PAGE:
We deem it unnecessary to discuss appellant's contention that insofar as he was concerned respondent Mr. Klass, being a married man, was entitled to make the contract of June 19th without the concurrence or acquiescence of his wife by reason of his right to manage and control the community property as well as his absolute power to dispose of it without his wife's consent (sec. 172, Civil Code). Be that as it may, the fact remains that there is evidence to support the court's finding that the offer to purchase made by the husband on June 19th was a conditional one, dependent upon the concurrence and acquiescence of the wife therein and that the minds of all the parties, involved and intended to be involved in the transaction of June 19th, never met. While the defendant commissioner's two letters of June 20th may tend to show that in his mind there was the thought of thereby accepting the agreement of June 19th, nevertheless such communications referred to “their” offer but the record shows that the only offer made by both respondents was the one of June 12th and plaintiff husband contended in the trial court that it was always his belief that the letters of June 20th referred to such first and only offer which “they” (both plaintiffs) made.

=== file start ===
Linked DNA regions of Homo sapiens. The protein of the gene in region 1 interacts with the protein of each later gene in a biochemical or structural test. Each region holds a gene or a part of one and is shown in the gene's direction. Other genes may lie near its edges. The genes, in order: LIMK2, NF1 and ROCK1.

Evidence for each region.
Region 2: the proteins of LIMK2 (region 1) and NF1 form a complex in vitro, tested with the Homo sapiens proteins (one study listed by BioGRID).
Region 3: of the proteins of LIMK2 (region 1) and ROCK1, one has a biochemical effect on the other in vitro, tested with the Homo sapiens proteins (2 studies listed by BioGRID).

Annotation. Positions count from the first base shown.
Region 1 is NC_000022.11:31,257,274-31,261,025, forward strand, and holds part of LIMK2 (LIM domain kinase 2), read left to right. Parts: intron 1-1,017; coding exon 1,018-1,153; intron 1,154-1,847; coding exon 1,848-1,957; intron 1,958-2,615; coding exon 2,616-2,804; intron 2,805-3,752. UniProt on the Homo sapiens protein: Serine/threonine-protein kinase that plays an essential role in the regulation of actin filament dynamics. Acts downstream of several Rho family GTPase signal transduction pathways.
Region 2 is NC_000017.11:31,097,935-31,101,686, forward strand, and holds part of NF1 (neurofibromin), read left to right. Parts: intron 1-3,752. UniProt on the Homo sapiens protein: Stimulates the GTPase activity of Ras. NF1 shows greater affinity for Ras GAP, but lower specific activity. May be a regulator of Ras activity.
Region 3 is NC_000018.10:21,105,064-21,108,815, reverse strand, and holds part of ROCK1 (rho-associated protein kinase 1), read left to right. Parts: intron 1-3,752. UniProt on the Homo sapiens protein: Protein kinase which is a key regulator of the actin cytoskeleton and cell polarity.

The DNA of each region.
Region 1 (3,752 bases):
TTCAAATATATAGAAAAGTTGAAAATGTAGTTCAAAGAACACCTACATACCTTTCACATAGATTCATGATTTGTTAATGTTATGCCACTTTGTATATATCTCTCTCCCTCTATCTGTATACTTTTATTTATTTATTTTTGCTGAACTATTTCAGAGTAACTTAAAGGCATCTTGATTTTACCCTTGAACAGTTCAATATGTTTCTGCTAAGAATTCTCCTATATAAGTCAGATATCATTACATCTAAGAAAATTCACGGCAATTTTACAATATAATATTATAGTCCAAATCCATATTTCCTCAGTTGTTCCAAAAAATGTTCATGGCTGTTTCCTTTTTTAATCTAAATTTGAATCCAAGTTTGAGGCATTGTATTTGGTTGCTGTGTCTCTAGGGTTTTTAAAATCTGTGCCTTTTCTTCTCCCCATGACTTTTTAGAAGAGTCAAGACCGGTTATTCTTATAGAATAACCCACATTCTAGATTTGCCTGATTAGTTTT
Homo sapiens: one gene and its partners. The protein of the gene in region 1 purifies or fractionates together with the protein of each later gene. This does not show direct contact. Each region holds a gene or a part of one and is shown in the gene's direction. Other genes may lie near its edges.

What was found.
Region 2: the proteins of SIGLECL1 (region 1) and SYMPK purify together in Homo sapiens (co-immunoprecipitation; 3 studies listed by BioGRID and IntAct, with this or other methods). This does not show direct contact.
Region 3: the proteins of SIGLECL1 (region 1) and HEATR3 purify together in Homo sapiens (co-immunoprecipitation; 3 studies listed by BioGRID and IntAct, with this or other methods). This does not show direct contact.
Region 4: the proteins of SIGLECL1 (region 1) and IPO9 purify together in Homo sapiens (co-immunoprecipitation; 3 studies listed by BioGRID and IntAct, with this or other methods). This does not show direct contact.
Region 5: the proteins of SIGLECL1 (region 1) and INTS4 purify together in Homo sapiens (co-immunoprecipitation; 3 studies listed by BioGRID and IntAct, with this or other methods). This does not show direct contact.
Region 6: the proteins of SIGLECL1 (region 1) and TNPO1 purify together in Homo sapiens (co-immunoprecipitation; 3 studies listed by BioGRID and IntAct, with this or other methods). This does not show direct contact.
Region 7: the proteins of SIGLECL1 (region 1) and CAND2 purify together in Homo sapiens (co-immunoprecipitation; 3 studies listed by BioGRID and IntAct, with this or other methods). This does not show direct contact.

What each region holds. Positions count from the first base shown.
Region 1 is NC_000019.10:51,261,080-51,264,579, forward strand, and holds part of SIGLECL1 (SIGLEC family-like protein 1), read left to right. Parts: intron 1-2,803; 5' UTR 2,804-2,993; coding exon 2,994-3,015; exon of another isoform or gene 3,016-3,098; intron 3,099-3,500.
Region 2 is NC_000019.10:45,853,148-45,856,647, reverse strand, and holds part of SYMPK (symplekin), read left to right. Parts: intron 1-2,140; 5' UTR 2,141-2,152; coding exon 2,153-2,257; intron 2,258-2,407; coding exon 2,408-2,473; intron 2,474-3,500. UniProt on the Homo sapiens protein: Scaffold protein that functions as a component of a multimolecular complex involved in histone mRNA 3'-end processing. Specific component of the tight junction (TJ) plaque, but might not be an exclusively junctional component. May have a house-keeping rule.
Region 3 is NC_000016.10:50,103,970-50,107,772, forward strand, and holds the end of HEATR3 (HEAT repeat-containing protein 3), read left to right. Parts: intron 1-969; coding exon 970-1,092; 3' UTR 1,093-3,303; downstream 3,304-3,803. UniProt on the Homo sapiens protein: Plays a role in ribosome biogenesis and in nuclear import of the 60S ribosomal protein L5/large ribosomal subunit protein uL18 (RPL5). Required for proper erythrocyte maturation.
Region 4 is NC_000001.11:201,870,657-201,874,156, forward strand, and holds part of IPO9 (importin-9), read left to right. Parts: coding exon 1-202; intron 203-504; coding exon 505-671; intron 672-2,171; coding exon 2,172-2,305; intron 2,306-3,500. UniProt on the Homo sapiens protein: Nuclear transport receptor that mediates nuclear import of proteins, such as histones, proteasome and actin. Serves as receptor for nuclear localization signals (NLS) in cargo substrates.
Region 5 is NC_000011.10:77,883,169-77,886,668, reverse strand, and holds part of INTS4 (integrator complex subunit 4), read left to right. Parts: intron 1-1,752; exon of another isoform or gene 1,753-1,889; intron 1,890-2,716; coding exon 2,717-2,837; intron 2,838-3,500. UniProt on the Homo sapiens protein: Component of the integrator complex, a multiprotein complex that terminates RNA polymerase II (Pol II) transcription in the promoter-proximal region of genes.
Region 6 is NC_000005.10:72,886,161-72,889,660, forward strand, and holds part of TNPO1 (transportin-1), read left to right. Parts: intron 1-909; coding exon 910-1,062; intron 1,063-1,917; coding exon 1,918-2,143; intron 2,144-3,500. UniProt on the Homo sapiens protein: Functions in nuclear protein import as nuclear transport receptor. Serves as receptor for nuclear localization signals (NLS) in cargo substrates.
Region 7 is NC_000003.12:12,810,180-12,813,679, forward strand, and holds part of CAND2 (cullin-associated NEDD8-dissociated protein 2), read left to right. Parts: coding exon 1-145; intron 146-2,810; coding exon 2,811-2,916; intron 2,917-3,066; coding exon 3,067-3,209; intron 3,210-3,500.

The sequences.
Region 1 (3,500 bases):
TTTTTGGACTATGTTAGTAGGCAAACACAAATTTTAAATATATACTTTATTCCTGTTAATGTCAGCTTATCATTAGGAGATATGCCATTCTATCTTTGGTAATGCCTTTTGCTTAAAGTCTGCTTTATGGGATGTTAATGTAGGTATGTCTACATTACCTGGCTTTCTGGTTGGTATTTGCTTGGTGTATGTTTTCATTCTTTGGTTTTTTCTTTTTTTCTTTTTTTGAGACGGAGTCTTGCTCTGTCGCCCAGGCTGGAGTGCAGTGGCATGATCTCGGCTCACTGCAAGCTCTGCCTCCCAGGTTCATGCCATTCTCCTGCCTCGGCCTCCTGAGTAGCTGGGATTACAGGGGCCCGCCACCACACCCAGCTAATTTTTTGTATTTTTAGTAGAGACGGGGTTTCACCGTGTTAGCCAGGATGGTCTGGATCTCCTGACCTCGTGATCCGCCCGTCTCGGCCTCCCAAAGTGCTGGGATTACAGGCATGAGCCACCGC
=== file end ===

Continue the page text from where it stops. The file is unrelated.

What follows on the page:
Appellants claim that the finding of the court that defendant husband never paid $6,250 in connection with the offer of June 19th “is demonstrably and by respondent's brief, admittedly without support in the evidence” cannot be upheld because there is evidence in the record to support a conclusion on the part of the trial court that if the husband did make a deposit of $6,250 in connection with the offer of June 19th, he did so conditioned upon the concurrence and acquiescence of the wife, and there is substantial evidence that the latter never concurred or acquiesced in such offer and in fact objected to and refused sanction of it. In other words, the deposit, like the agreement of June 19th, was conditional and never completely or fully made. Both law and good conscience therefore dictate the legality and justice of the trial court's decision requiring defendant commissioner to return to plaintiffs the sum of $6,250 involved in this litigation.

For the foregoing reasons the judgment is affirmed.

WHITE, Justice.

YORK, P. J., and DORAN, J., concurred.